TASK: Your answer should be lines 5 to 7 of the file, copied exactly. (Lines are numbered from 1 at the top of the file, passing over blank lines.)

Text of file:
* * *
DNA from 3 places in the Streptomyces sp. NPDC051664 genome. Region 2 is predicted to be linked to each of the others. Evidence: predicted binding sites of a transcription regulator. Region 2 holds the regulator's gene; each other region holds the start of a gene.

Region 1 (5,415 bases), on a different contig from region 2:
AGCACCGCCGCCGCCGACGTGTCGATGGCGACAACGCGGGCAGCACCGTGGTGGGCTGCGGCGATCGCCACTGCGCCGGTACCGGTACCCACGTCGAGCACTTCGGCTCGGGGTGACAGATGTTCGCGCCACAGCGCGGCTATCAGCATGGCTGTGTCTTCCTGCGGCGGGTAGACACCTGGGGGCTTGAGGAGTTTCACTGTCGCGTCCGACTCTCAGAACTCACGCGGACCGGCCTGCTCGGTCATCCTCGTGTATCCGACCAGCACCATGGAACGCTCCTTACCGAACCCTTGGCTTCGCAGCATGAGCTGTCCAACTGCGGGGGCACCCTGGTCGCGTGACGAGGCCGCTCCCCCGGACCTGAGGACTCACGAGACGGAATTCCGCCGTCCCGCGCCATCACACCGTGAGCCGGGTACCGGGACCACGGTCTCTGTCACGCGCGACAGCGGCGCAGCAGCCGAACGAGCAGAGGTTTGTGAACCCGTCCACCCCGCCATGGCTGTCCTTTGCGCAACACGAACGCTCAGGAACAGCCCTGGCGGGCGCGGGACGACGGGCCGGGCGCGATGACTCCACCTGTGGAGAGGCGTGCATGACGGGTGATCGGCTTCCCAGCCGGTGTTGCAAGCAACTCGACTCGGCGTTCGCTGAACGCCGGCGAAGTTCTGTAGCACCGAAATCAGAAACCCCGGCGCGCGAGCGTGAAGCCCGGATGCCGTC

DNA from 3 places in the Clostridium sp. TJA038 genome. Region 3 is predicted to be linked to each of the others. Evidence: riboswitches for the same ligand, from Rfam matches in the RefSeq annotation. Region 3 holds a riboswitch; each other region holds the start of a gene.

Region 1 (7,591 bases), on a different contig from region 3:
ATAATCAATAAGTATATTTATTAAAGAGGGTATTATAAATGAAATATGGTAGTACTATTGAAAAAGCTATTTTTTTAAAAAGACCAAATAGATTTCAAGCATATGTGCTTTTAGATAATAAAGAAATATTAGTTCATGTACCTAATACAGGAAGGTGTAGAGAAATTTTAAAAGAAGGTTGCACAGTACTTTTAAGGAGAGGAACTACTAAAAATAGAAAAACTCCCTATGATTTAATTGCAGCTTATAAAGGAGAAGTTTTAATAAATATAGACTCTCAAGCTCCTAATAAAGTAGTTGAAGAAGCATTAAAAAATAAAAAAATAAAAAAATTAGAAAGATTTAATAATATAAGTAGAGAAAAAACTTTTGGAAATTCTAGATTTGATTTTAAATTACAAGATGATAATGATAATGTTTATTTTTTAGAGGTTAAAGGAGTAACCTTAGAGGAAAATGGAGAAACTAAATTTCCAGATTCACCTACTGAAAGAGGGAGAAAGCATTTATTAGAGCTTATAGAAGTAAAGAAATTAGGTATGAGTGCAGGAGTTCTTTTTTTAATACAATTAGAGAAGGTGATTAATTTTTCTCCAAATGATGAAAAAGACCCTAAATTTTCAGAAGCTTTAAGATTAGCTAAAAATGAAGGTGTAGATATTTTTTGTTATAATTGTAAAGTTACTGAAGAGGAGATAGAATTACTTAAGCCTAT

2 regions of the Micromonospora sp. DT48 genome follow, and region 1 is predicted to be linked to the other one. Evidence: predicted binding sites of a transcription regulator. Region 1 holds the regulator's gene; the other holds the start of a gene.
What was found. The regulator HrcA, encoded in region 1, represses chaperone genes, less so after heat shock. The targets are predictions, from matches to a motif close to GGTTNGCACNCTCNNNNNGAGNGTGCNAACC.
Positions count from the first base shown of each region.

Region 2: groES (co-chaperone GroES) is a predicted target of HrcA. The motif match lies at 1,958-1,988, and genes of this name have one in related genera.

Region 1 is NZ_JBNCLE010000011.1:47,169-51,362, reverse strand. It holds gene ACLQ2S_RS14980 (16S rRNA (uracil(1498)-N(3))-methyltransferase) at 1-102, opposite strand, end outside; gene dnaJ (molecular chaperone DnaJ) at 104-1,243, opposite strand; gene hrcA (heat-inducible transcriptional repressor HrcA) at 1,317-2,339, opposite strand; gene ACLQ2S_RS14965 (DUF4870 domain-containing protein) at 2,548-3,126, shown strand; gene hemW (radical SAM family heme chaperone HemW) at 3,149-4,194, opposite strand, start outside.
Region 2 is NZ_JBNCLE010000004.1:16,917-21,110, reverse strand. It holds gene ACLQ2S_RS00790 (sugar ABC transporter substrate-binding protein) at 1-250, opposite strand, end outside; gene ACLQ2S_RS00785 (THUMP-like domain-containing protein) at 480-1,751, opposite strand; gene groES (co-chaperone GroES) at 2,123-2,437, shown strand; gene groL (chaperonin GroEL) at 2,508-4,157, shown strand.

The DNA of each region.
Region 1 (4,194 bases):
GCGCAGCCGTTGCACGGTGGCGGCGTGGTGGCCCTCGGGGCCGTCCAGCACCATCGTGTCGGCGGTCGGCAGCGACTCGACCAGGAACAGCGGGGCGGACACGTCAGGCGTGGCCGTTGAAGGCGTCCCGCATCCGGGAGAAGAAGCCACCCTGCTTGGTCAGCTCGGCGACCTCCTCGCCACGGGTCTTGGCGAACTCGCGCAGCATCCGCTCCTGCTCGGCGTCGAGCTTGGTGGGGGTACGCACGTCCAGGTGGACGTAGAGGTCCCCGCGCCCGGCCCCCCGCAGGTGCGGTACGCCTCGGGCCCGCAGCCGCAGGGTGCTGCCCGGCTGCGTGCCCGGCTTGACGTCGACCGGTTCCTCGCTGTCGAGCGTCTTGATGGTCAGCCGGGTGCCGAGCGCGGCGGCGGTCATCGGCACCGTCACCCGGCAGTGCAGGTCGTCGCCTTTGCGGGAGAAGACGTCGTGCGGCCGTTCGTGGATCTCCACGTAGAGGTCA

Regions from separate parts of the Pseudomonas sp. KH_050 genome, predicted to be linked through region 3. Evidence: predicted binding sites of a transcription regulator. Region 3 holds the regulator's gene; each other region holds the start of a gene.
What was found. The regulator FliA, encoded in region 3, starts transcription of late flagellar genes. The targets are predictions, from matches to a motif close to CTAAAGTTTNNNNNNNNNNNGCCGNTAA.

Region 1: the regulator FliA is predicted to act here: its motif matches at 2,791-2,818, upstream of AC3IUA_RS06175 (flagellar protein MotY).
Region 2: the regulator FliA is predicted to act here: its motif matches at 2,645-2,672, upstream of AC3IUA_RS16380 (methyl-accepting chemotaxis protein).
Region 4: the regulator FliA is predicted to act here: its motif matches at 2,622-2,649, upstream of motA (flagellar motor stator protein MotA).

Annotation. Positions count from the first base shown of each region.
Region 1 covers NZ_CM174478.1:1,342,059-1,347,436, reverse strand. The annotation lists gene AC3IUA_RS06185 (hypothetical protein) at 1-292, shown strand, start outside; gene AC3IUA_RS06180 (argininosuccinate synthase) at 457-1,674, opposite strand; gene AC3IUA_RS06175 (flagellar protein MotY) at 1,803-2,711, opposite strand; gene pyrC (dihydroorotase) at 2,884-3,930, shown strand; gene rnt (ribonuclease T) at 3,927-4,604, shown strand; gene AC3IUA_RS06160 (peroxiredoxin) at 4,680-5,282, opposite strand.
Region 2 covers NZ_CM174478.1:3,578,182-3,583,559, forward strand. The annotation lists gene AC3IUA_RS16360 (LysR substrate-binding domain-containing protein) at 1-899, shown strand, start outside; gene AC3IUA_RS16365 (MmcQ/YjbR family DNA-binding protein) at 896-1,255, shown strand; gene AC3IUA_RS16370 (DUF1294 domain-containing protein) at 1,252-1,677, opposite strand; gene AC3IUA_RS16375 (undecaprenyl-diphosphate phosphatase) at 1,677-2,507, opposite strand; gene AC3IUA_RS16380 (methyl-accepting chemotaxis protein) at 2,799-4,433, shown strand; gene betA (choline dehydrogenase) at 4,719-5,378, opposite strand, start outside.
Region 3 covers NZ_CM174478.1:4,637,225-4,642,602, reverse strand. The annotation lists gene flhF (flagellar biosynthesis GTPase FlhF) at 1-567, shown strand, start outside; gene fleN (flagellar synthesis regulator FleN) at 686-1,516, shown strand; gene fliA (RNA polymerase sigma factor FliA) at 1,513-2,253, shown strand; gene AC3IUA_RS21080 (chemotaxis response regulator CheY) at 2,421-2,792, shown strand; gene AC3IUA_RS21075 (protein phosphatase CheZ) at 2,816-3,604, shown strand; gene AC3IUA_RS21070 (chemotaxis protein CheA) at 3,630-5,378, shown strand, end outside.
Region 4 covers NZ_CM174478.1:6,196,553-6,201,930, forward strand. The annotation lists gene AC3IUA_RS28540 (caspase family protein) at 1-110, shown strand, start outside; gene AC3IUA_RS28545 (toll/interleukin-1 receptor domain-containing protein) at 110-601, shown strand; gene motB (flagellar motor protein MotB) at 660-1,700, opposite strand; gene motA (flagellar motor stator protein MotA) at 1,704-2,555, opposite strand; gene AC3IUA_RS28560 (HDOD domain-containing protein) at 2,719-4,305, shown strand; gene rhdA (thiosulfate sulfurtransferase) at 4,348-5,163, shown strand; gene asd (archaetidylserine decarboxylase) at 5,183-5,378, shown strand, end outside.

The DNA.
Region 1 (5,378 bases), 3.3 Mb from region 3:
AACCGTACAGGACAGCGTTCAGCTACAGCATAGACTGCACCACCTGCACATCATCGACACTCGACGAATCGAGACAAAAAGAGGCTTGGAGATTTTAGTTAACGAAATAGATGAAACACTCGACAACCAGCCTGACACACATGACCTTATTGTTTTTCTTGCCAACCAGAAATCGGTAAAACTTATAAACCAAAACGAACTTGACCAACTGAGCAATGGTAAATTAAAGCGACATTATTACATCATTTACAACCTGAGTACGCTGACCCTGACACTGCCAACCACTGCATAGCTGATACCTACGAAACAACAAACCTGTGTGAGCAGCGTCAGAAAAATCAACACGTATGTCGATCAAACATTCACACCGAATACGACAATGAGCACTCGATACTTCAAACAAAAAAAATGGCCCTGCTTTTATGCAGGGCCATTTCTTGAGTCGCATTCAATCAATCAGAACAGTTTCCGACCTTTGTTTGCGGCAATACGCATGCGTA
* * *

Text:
Region 1 (7,591 bases), on a different contig from region 3:
ATAATCAATAAGTATATTTATTAAAGAGGGTATTATAAATGAAATATGGTAGTACTATTGAAAAAGCTATTTTTTTAAAAAGACCAAATAGATTTCAAGCATATGTGCTTTTAGATAATAAAGAAATATTAGTTCATGTACCTAATACAGGAAGGTGTAGAGAAATTTTAAAAGAAGGTTGCACAGTACTTTTAAGGAGAGGAACTACTAAAAATAGAAAAACTCCCTATGATTTAATTGCAGCTTATAAAGGAGAAGTTTTAATAAATATAGACTCTCAAGCTCCTAATAAAGTAGTTGAAGAAGCATTAAAAAATAAAAAAATAAAAAAATTAGAAAGATTTAATAATATAAGTAGAGAAAAAACTTTTGGAAATTCTAGATTTGATTTTAAATTACAAGATGATAATGATAATGTTTATTTTTTAGAGGTTAAAGGAGTAACCTTAGAGGAAAATGGAGAAACTAAATTTCCAGATTCACCTACTGAAAGAGGGAGAAAGCATTTATTAGAGCTTATAGAAGTAAAGAAATTAGGTATGAGTGCAGGAGTTCTTTTTTTAATACAATTAGAGAAGGTGATTAATTTTTCTCCAAATGATGAAAAAGACCCTAAATTTTCAGAAGCTTTAAGATTAGCTAAAAATGAAGGTGTAGATATTTTTTGTTATAATTGTAAAGTTACTGAAGAGGAGATAGAATTACTTAAGCCTAT

2 regions of the Micromonospora sp. DT48 genome follow, and region 1 is predicted to be linked to the other one. Evidence: predicted binding sites of a transcription regulator. Region 1 holds the regulator's gene; the other holds the start of a gene.